# Family of equicontinuous functions on compact set

1. Nov 19, 2013

### mahler1

The problem statement, all variables and given/known data.

Let $X$ be a compact metric space. Prove that if $\mathcal F \subset X$ is a family of equicontinuous functions $f:X \to Y \implies \mathcal F$ is uniformly equicontinuous.

The attempt at a solution.

What I want to prove is that given $\epsilon>0$ there exists $\delta>0$: if $d_X(x,y)<\delta \implies \forall f \in \mathcal F d_Y(f(x),f(y))<\epsilon$. I know that for an arbitrary $x_0 \in X$ and a given $\epsilon$ I can find $\delta$. I also know that $X$ is compact. I think I should write $X$ as a union of open covers involving something with the $\delta$ that works for each point $x_0$, then extract a finite subcover (I would have finite $\delta$'s) and take the minimum of those deltas. I got stuck trying to find the proper union of open covers.

2. Nov 19, 2013

### pasmith

Let $x \in X$ and $y \in X$ be such that $d_X(x,y) < \delta$. You want to show $d_Y(f(x),f(y)) < \epsilon$. You have a finite subcover by open balls so there must exist some $z \in X$ such that $x \in B(z,r(z))$ for some ball $B(z,r(z))$ in the subcover, and the triangle inequality will then give you a bound for $d_X(y,z)$. You can then, by appropriate choice of $\delta$ and $r(z)$, ensure that you have bounds on $d_Y(f(x),f(z))$ and $d_Y(f(y),f(z))$, and a further application of the triangle inequality will give a bound on $d_Y(f(x),f(y))$.

3. Nov 19, 2013

### mahler1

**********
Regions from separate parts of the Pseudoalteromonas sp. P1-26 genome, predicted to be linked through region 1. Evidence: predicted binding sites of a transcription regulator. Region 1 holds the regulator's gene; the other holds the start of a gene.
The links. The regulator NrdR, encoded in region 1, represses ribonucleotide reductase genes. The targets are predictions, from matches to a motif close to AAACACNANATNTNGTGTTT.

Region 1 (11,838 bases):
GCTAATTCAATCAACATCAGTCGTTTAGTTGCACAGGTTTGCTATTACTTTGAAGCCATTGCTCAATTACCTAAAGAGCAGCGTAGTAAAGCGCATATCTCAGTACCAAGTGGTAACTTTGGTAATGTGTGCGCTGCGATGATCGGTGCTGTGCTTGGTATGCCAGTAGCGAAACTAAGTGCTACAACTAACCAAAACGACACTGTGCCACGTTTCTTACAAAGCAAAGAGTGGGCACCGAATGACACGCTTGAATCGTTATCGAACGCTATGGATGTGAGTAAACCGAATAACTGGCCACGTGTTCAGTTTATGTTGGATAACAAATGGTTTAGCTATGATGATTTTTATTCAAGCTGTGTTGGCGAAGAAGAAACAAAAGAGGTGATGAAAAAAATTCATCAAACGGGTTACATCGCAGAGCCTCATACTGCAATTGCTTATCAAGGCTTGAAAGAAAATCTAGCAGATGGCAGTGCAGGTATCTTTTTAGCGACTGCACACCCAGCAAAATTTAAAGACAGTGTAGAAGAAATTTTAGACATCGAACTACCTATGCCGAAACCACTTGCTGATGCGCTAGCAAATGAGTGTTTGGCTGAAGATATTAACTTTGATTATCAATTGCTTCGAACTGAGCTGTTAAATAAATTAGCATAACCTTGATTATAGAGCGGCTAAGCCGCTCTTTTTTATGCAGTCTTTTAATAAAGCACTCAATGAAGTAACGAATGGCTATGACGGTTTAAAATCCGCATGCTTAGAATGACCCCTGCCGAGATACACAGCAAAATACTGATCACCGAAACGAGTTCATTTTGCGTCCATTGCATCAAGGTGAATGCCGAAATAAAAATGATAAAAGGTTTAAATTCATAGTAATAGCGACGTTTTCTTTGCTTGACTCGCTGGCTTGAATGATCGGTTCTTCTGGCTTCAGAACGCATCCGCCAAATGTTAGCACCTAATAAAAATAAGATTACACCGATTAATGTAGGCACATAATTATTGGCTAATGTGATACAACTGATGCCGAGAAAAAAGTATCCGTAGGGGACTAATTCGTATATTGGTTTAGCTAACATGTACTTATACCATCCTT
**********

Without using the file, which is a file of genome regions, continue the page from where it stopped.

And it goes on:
Let $\epsilon>0$, I know that for each $x \in X$, there exists $\delta_x$: if $y \in B_X(x,\delta_x) \implies \forall f \in \mathcal F d_Y(f(x),f(y))<\frac {\epsilon} {2}$. If $y,z \in B(x,\delta_x) \implies d_Y(f(y),f(z)<\epsilon$. I can write $X$ as $X=\bigcup_{x \in X} B_X(x,\delta_x)$, which is an open cover of $X$. By hypothesis, there exists $\delta>0$ a Lebesgue number for this open cover. This means that for any $y,z$ such that $d(y,z)<\delta \implies y,z \in B_X(x,\delta_x)$ for some $x \in X \implies d_Y(f(y),f(z))<\epsilon$, this proves $\mathcal F$ is uniformly equicontinuous.

I know you've suggested me to get a finite subcover but I've tried to to that before and I didn't know how to get the appropiate $\delta$, I am still thinking how could I solve it without using the Lebesgue number.

4. Nov 20, 2013

### pasmith

So far so good.

In my earlier post, I suggested that you look at a finite subcover obtained from the open cover $\{ B(x, r(x)) : x \in X\}$. Thus there exists a finite $Z \subset X$ such that $\{ B(z, r(z)) : z \in Z \}$ is an open cover of $X$.

The entire point of the construction is that we obtain a finite set of radii of covering balls, which allows us to take
$$\delta = \min \{ r(z) : z \in Z \} > 0$$
and it remains to choose $r(z) > 0$.

If $x \in B(z,r(z))$ and $d_X(x,y) < \delta \leq r(z)$ then the triangle inequality will give a bound on $d_X(y,z)$ in terms of $r(z)$. Your aim is to ensure that $d_X(y,z) < \delta_z$.